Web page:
Managing Diabetes

Knowing what foods raise your blood sugar levels is an excellent start to managing your Diabetes. In this short video, Nurse Dawson at Fitness Powers will review what food types you need to be mindful of in your diet. Small changes in consumption of these foods can lead to big rewards. Click here to watch the video. 
 
For more information on making healthy behaviour changes with eating, check out the link below to Diabetes Canada, or contact Tracy Reid at fitnesspowers@gmail.com for a personal health coaching session.
 

The Best Medicine Is Laughter

Did you know that Adam & Eve were the first to ignore the Apple terms and conditions?

By the way, have you heard the rumor going around about butter? Never mind, I shouldn’t spread it.

When life gives you melons, you might be dyslexic.

But don’t you hate it when someone answers their own questions? I do.

Have you stopped to consider that people who take care of chickens are literally chicken tenders? And now a poem by Anne Scott:

“Missing” 

I’ve hunted near, I’ve hunted far
I even looked inside my car.
I’ve lost my glasses, I’m in need,
To have them now so I can read.
I loudly swear and I curse
Did I leave them in my purse?
Are they behind the sofa, under the bed?
Oh there they are—on my head!

We just wrote a song about tortillas; actually, it’s more of a rap. 

Communist jokes aren’t funny unless everyone gets them. But despite the high cost of living, it remains popular.

Have a wonderful day, and don’t forget to laugh!

The Four Agreements For Life Long Happiness

Don Miguel Ruiz, a best-selling author of The Four Agreements: A Practical Guide to Personal Freedom, explains the origin of self-limiting ideas that rob us of joy and cause needless suffering. It is based on ancient Toltec wisdom. In this blog, we’ll explain how to use The Four Agreements, a straightforward “code of behavior,” to find happiness in your own life. The Four Agreements are, in their simplest form, as follows:

Be Impeccable With Your Word

According to Ruiz, signing this agreement signifies accepting responsibility for whatever you say and write. It can be rephrased as “Say what you mean, and mean what you say” and pertains to integrity.

Don’t Take Anything Personally

Why do we absorb someone else’s behaviors and words when we all have different beliefs, ambitions, and goals? It’s a typical error. This agreement emphasizes the importance of not giving people any power and that all they say and do is a projection of their reality. People are much more cooperative and focused on finding solutions rather than placing blame when they don’t take things personally.

Don’t Make Assumptions

Our time and energy are most significantly wasted when we make assumptions. This agreement promotes the idea that the ideal course of action is to ask questions in place of beliefs and to listen intently until all of your premises have been confirmed or corrected. Others can avoid this trap by maintaining an open line of communication.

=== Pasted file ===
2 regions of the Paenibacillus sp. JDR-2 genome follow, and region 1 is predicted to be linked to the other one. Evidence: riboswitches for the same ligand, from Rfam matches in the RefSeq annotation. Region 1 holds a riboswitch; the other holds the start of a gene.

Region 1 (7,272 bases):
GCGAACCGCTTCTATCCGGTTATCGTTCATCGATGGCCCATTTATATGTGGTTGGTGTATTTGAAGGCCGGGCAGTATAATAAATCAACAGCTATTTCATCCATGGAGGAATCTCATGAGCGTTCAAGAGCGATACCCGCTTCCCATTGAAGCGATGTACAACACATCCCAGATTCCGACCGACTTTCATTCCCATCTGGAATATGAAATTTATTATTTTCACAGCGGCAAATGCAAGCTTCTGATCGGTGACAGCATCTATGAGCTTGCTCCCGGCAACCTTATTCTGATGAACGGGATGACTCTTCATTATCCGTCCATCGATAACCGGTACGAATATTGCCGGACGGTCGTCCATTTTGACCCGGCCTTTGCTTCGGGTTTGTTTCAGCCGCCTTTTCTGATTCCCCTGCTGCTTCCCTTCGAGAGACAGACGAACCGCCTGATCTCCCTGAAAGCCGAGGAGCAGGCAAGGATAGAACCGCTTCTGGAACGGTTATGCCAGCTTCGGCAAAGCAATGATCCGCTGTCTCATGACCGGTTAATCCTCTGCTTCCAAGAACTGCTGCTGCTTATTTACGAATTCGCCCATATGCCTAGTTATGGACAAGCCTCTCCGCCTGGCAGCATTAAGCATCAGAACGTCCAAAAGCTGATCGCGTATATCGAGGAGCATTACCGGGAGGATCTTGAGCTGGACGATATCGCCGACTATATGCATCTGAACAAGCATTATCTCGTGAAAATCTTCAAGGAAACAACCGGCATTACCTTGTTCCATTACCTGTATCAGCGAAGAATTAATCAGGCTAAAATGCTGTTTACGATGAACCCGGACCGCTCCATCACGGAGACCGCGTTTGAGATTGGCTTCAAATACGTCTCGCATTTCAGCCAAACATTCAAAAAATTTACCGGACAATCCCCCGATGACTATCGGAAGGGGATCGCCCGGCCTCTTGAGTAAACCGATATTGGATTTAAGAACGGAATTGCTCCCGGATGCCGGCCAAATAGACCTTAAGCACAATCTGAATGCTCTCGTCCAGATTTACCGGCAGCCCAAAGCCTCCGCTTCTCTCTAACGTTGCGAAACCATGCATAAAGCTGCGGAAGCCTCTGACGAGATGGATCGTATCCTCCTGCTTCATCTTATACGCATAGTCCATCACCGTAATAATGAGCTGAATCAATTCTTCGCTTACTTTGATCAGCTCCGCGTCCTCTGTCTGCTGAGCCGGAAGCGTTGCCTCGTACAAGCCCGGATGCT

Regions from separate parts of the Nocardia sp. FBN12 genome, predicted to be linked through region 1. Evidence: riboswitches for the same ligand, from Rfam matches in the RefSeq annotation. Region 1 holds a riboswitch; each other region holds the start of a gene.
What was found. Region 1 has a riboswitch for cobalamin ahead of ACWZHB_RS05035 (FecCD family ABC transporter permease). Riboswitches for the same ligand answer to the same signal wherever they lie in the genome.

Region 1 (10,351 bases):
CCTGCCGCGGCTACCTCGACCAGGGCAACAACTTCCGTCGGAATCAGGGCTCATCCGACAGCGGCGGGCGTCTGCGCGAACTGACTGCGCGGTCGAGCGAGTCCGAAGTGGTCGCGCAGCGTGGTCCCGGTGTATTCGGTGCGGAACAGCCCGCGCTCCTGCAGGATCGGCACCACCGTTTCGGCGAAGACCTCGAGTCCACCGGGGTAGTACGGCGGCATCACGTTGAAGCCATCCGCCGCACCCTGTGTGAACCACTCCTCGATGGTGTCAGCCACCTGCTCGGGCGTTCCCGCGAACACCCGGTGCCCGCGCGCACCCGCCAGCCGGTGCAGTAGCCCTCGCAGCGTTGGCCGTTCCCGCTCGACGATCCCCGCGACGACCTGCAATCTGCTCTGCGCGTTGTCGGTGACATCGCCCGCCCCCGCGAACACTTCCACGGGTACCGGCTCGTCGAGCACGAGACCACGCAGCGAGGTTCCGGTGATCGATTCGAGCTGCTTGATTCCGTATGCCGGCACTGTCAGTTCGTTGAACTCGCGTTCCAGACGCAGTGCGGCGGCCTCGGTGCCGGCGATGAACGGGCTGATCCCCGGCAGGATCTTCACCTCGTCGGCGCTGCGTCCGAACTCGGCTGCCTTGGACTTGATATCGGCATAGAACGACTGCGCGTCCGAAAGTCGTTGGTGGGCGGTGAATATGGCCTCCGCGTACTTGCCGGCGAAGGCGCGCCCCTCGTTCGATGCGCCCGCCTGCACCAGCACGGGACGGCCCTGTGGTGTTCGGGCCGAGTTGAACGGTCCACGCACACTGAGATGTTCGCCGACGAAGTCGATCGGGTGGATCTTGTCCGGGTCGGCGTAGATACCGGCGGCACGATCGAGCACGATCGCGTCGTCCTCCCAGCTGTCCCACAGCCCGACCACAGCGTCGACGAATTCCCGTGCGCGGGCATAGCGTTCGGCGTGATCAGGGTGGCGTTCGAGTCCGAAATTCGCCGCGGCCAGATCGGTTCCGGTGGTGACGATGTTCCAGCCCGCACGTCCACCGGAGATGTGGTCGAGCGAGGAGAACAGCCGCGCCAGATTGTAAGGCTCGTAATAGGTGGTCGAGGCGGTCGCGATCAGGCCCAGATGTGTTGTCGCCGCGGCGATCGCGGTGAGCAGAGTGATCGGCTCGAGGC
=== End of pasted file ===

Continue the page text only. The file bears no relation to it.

Always Do Your Best

Although “always do your best” sounds like advice from your parents, it is always a good idea. According to Ruiz, your “best” varies from moment to moment and from circumstance to circumstance. In truth, giving your best effort doesn’t equate to doing too much, working too hard, or going “overboard” on anything. So said, it is being there and being who we are, even if all we can do at the time is listen. What benefits most from giving it your all? Self-criticism and remorse are never allowed to exist,  eliminating any room for self-criticism, lamenting the past, or undermining our efforts. It feels liberating to go through this.

Living The Four Agreements help us become self-aware and teach us how to control our emotions by preventing them from becoming reliant on others. We are considerate of others, in tune with ourselves, and effective communicators. We get more self-assured as we become aware of our driving forces, give everything our best effort. 

Incorporating The Four Agreements into our lives has helped us experience more freedom from limiting ideas and anxieties and find happiness, which has not only brought us to the Wellings community but also keeps us happy, focused, and inspired to continue growing in this area. We encourage you to do the same!

 

A Strong Heart

Do your part. Care for your heart. We will do ours and are going to pump you up. Love, your heart. Did you know that heart disease is first in both men and women’s causes of death? Take action now to reduce your risk of developing heart disease.

What you can do to help prevent heart disease is:

  • Eat well and exercise.
  • Maintaining a healthy weight.
  • Avoid secondhand smoke and stop smoking.
  • Manage your blood pressure and cholesterol levels.
  • Use alcohol sensibly only.
  • Reduce stress.

This week, consider taking a brief stroll, remember to live healthily, and stay young at heart.

Your Best You! At 55, 65, 75+